A Gettysburg 150 Reflection

Gettysburg

For those Americans with an inkling of interest in American history and the American Civil War this coming week’s 150th anniversary of the battle of Gettysburg will mark the beginning and end of the Civil War Sesquicentennial.

Agree? Disagree? Talk amongst yourselves.

7 thoughts on “A Gettysburg 150 Reflection

  1. Christine M. Smith

    For some, I am sure that will be the case, because some believe that nothing happened before or after Gettysburg. I don’t mean to demean the battle at all. Two relatives died as a result of it. But we all know that many important battles happened between this and Appomattox. I would certainly hope there is going to be some national commemoration of that at least. Many good men died on both sides in the time after Gettysburg. Their sacrifices need to be remembered too.

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  2. Kaci Nash

    I’m more curious how many people will remember or realize that the war continued after Appomattox.

    Regarding your negativity about the Sesquicentennial, do you have any ideas on how to better engage the public?

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    1. Kevin Levin Post author

      Hi Kaci,

      Thanks for the comment. I am not sure why you interpret this as a negative comment. Do I have any ideas? Spend some time reading the blog archives.

      Reply
      1. Kaci Nash

        Maybe negativity was a poor choice for words. What about disappointment? I know I am disappointed in the treatment the Sesquicentennial has received in public forums, especially on television. I remember a time when people used to complain about the History Channel as being too much about the Civil War, the “Wild” West, and Nazis. But I guess when you have reality TV stories to tell about present-day lumberjacks, gold hunters, and pawn shop stores, there really is not time for history. I thought I followed your blog relatively closely, but I will go back and look for some of your insights. Thanks!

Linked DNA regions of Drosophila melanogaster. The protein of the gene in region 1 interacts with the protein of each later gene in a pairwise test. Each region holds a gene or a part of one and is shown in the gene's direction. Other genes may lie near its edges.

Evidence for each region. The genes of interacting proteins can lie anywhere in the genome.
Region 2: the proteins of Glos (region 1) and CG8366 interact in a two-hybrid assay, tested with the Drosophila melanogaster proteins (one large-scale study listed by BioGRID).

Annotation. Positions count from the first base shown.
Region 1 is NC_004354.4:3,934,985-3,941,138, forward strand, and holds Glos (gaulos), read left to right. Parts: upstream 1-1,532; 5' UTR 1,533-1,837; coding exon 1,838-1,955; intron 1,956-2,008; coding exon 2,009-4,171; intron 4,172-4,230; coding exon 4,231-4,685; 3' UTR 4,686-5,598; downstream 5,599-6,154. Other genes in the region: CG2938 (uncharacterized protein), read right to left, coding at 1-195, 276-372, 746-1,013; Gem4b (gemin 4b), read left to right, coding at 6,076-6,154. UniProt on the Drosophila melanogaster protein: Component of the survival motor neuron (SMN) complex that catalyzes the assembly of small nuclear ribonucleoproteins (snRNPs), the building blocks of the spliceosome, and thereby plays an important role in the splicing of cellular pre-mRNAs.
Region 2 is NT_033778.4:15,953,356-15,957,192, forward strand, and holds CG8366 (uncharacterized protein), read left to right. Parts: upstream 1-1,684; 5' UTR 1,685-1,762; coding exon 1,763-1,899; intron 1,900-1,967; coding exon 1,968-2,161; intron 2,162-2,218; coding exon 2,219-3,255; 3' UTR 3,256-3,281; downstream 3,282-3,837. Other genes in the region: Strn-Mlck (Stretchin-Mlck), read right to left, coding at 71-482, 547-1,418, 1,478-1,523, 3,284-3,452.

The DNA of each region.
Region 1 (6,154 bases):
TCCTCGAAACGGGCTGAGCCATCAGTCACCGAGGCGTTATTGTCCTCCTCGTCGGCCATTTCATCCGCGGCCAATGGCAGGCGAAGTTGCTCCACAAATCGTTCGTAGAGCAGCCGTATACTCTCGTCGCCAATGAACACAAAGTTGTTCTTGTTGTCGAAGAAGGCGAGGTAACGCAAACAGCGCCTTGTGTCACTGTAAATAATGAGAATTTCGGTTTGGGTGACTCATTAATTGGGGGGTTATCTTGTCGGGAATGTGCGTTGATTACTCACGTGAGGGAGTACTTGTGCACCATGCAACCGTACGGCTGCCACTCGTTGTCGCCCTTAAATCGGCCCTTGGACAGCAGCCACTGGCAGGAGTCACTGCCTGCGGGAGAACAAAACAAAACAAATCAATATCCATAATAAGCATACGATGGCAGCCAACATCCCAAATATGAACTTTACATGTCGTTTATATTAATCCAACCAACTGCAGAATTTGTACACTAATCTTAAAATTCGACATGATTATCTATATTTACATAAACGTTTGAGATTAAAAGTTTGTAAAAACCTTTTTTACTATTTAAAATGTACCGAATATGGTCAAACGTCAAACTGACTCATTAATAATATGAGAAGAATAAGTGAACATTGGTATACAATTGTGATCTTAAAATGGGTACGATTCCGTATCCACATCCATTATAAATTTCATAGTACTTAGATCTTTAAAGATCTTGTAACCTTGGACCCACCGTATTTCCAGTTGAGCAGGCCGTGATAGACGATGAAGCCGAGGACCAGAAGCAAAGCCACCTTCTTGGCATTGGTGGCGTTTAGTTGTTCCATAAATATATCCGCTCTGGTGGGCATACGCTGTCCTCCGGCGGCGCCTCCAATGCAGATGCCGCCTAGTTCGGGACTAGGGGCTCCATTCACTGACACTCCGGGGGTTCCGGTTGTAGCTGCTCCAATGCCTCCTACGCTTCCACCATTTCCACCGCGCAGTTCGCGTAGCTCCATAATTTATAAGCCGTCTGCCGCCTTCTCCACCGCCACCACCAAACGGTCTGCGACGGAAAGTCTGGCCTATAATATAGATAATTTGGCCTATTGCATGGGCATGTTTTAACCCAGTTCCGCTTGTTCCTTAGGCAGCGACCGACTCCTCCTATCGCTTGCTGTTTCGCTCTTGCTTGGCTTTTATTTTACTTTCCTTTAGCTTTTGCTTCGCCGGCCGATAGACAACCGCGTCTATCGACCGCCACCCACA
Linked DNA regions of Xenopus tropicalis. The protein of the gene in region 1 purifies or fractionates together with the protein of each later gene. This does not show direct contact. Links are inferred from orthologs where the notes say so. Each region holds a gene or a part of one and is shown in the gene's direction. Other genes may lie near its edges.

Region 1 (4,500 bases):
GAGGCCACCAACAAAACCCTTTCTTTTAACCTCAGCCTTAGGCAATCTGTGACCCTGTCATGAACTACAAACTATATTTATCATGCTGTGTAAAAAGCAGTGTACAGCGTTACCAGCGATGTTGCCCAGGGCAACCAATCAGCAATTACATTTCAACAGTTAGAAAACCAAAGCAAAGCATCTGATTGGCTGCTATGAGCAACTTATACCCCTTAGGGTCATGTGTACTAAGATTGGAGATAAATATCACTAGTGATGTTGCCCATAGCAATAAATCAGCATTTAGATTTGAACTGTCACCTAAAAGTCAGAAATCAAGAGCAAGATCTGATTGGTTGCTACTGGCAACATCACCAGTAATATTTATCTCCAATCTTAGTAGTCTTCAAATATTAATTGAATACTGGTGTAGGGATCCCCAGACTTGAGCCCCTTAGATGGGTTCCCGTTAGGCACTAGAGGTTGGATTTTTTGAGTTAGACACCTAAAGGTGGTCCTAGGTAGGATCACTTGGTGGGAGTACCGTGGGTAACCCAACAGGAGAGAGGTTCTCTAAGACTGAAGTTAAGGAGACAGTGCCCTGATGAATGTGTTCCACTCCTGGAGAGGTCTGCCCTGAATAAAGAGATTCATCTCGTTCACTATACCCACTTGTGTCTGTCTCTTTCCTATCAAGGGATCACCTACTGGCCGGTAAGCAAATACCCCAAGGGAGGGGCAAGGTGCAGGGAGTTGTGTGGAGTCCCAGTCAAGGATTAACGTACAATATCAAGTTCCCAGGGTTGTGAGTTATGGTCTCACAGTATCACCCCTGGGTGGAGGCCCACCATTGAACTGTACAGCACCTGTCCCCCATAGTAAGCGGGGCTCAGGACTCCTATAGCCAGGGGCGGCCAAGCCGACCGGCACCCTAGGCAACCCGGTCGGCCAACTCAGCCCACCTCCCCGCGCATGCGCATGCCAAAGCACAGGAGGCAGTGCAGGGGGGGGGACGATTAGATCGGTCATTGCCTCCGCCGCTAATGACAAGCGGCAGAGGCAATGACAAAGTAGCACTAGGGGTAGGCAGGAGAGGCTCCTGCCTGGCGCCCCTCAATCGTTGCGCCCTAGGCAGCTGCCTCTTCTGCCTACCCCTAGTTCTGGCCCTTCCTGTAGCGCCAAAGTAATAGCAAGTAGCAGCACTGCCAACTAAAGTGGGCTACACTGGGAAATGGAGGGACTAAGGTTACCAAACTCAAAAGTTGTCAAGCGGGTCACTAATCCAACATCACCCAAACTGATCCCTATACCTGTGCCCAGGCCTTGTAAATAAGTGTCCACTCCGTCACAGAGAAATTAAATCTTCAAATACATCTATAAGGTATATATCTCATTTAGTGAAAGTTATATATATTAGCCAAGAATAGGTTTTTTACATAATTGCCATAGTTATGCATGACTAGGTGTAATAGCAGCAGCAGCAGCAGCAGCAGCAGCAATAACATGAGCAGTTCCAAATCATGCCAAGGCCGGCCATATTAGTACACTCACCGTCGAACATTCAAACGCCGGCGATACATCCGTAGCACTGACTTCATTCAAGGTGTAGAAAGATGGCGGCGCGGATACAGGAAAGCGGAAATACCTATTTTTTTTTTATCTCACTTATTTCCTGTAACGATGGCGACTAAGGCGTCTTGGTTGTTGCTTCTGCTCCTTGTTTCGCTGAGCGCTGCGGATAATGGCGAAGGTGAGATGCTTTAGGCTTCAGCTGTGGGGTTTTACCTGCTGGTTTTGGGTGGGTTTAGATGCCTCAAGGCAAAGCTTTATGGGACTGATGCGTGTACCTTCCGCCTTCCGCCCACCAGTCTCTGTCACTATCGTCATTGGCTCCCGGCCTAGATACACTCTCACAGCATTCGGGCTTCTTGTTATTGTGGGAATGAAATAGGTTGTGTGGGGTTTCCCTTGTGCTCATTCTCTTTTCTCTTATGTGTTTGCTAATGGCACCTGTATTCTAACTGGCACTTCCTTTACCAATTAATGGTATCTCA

Reply
  3. Elizabeth Goetsch

    Gettysburg is to The American Civil War what Iwo Jima is to World War II (in how the majority of Americans remember the name and that “it was an important battle”). There is much more to either story/war (and yet, both battles have been remembered LOUDLY in American history- often overshadowing other important aspects or battles). Admittedly, I live in an area that is surrounded by Civil War history (of the Western Theater); little is mentioned/known/remembered of Gettysburg here. Well, I did see a special Time magazine publication for Gettysburg in the checkout line at Kroeger… Nevermind what happens to Civil War memory when I travel west or to the midwest.

    I think American culture today has a hard time focusing, so a four-year commemoration would be difficult (regardless of topic). Why didn’t those fighting have the forethought to have this major battle at the beginning of the war?! Then we wouldn’t have to worry about this four-plus years’ worth of commemorating! Bam! We could just get it all over and done with and figure out the next big thing. Isn’t that how we do now?

    You pose an interesting question whether Gettysburg commemorations are the beginning and(or?) the end of the sesquicentennial. Maybe just time will tell? How much more are historians or event planners expecting? More people? Higher visitation? More interest? A broader audience?

    I disagree that it is the beginning and the end. I also expect Gettysburg’s visitation (yes, the Mothership of Battlefields) will see a smaller attendance than they were expecting, as with almost every other sesquicentennial event. But the nation isn’t done remembering (or, in the few months left, sesquicentennial-ing). This is just one more mark on the American Civil War Sesquicentennial timeline.

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